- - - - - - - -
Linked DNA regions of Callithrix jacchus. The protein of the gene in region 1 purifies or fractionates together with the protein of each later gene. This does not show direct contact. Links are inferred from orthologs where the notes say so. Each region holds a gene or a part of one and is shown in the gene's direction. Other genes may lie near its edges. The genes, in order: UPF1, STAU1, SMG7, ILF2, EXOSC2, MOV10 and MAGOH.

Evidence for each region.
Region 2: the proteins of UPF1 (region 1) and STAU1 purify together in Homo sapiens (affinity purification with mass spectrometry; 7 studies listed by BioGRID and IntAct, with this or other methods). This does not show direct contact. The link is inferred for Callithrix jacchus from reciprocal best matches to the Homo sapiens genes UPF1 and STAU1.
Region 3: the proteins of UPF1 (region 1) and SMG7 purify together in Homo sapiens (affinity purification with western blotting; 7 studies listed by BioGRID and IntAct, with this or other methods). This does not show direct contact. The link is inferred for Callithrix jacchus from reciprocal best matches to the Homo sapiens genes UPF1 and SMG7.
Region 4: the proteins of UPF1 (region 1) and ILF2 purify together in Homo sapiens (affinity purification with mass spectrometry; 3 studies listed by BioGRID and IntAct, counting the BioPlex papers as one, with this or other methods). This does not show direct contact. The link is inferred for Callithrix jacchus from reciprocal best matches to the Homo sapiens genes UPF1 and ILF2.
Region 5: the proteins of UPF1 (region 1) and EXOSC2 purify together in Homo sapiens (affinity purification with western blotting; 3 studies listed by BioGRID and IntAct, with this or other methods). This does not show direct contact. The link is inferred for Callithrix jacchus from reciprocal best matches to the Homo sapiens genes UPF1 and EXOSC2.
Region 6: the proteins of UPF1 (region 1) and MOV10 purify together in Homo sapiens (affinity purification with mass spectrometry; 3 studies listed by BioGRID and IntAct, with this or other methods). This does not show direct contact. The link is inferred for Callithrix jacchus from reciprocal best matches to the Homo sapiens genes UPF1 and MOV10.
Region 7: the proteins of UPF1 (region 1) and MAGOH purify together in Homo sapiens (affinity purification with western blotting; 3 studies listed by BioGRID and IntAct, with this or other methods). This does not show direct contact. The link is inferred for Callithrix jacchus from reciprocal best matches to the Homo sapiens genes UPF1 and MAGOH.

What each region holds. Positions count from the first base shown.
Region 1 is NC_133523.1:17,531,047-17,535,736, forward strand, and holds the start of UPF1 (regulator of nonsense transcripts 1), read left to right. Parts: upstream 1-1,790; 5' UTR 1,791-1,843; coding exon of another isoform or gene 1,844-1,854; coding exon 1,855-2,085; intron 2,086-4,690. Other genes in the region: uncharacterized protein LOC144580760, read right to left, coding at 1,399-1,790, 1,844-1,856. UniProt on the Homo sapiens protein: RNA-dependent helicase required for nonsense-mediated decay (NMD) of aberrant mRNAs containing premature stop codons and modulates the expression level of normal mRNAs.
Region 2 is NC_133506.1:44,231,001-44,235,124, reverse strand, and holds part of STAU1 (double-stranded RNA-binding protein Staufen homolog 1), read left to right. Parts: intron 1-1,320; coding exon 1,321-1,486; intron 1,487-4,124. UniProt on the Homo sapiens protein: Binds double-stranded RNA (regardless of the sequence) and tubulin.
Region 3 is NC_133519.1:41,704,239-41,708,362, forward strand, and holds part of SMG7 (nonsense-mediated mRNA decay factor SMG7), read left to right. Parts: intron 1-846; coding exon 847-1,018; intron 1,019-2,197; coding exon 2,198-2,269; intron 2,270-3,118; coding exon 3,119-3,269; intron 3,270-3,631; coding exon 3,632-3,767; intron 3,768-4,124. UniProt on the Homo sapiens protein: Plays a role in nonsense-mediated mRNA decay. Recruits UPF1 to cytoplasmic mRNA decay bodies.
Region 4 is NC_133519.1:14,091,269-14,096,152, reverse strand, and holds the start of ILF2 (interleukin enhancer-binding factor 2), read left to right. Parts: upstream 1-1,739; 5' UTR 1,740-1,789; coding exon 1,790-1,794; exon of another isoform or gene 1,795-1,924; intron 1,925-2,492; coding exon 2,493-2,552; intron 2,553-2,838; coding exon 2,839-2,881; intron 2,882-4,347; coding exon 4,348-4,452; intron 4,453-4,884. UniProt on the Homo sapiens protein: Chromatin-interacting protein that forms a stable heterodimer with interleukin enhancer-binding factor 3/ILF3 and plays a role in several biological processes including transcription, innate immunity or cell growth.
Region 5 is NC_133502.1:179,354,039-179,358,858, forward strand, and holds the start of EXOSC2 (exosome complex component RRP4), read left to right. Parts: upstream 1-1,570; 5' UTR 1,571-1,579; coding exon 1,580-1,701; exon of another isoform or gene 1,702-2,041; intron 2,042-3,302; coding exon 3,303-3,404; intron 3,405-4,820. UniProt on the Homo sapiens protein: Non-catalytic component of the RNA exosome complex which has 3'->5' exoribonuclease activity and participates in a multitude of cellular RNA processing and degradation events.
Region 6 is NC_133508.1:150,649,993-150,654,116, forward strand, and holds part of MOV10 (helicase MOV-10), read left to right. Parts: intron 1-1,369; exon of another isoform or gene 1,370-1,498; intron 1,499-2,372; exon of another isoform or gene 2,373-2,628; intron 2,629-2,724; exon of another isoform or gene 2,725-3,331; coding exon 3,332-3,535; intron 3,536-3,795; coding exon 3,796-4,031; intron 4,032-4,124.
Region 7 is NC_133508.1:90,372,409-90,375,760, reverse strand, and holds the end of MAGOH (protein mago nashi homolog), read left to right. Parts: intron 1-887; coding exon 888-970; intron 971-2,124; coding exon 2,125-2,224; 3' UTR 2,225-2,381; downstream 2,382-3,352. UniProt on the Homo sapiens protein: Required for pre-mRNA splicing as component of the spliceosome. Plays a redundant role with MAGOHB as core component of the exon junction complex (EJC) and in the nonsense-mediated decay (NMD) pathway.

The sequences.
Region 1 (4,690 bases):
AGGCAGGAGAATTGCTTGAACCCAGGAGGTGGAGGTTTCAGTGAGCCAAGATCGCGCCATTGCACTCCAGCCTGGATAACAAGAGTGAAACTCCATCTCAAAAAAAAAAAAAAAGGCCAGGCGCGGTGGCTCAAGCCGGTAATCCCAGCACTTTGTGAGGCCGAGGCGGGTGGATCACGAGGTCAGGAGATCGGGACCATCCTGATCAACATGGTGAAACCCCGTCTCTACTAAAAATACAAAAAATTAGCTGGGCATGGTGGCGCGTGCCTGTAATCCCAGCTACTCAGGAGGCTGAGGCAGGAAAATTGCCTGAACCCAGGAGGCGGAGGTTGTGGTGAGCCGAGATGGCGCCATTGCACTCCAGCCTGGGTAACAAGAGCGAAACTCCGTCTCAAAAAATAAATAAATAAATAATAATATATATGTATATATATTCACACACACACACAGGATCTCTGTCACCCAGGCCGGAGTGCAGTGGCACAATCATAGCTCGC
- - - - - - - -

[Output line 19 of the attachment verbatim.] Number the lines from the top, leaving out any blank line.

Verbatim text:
AGGCAGGAGAATTGCTTGAACCCAGGAGGTGGAGGTTTCAGTGAGCCAAGATCGCGCCATTGCACTCCAGCCTGGATAACAAGAGTGAAACTCCATCTCAAAAAAAAAAAAAAAGGCCAGGCGCGGTGGCTCAAGCCGGTAATCCCAGCACTTTGTGAGGCCGAGGCGGGTGGATCACGAGGTCAGGAGATCGGGACCATCCTGATCAACATGGTGAAACCCCGTCTCTACTAAAAATACAAAAAATTAGCTGGGCATGGTGGCGCGTGCCTGTAATCCCAGCTACTCAGGAGGCTGAGGCAGGAAAATTGCCTGAACCCAGGAGGCGGAGGTTGTGGTGAGCCGAGATGGCGCCATTGCACTCCAGCCTGGGTAACAAGAGCGAAACTCCGTCTCAAAAAATAAATAAATAAATAATAATATATATGTATATATATTCACACACACACACAGGATCTCTGTCACCCAGGCCGGAGTGCAGTGGCACAATCATAGCTCGC